This is what Merseyside needs from the new Labour government

The view of Liverpool from the Spine Building.
-Credit: (Image: Andrew Teebay/Liverpool Echo)

The country has a new Labour government and, for the first time in a long while, the Liverpool City Region finds itself singing from the same political hymn sheet as those inside Number 10 Downing Street.

As Sir Keir Starmer romped home to a historic, landslide election win, his party picked up every single seat in this region - including Southport, which it has never held in its history.

This means that the country is now being run by the same party that runs every Liverpool City Region constituency and council and a region that has a Labour mayor in Steve Rotheram.

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After years of having to deal with successive Conservative governments in this Labour-dominated region, local leaders believe this moment could and should mark a step-change in how they are dealt with by those in power in Westminster.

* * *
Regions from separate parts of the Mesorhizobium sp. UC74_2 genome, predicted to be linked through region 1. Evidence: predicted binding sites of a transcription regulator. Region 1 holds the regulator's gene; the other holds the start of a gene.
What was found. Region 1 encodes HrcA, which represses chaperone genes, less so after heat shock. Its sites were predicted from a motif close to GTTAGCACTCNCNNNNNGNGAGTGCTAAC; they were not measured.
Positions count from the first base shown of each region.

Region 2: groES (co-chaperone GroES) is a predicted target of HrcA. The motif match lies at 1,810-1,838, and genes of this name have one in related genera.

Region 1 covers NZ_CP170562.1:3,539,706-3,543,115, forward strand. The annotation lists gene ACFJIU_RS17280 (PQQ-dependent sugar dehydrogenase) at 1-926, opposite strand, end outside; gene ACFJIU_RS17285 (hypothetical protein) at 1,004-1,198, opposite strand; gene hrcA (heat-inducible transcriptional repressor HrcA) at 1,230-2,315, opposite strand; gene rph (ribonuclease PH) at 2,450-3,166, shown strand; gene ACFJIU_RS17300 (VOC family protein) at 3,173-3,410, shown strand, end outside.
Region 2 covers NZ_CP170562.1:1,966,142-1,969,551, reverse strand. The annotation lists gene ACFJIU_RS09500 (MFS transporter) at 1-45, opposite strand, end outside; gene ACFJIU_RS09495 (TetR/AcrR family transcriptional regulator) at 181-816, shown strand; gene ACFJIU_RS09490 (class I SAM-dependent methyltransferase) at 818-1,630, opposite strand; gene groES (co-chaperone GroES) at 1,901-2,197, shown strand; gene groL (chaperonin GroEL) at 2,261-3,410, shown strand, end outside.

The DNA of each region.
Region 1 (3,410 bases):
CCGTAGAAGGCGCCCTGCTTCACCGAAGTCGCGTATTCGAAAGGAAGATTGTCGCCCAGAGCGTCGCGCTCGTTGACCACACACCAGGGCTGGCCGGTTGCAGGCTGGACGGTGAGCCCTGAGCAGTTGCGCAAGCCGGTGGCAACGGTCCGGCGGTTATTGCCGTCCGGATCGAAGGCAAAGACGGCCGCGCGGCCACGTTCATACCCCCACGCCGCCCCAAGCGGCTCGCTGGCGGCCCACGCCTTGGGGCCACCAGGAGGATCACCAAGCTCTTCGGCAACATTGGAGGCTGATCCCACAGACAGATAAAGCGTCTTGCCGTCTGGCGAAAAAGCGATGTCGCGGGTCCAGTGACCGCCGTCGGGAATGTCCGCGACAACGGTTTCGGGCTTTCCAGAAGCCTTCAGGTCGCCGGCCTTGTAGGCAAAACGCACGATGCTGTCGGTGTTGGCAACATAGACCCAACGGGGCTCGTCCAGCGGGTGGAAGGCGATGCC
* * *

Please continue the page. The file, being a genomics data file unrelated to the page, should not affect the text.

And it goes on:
Of course this won't mean our region will get everything that it wants, but it is surely more likely to get a fairer hearing from a more sympathetic government as it tries to rebuild following the damage done over the past 14 years. Here we take a look at what those in power locally will be pushing for from the new Labour government after its historic victory.

A fairer deal for councils

There are few more obvious places to start than with this region's battered and broken local councils. The last 14 years have seen enormous cuts to town halls across this place, leaving those running them forced to make devastating cuts to services and ending up in huge financial peril.

Liverpool's council has lost an enormous £500m in terms of what it can spend on services and communities each year. There have been similarly striking cuts made to councils in Wirral, Knowsley, St Helens, Sefton and Halton.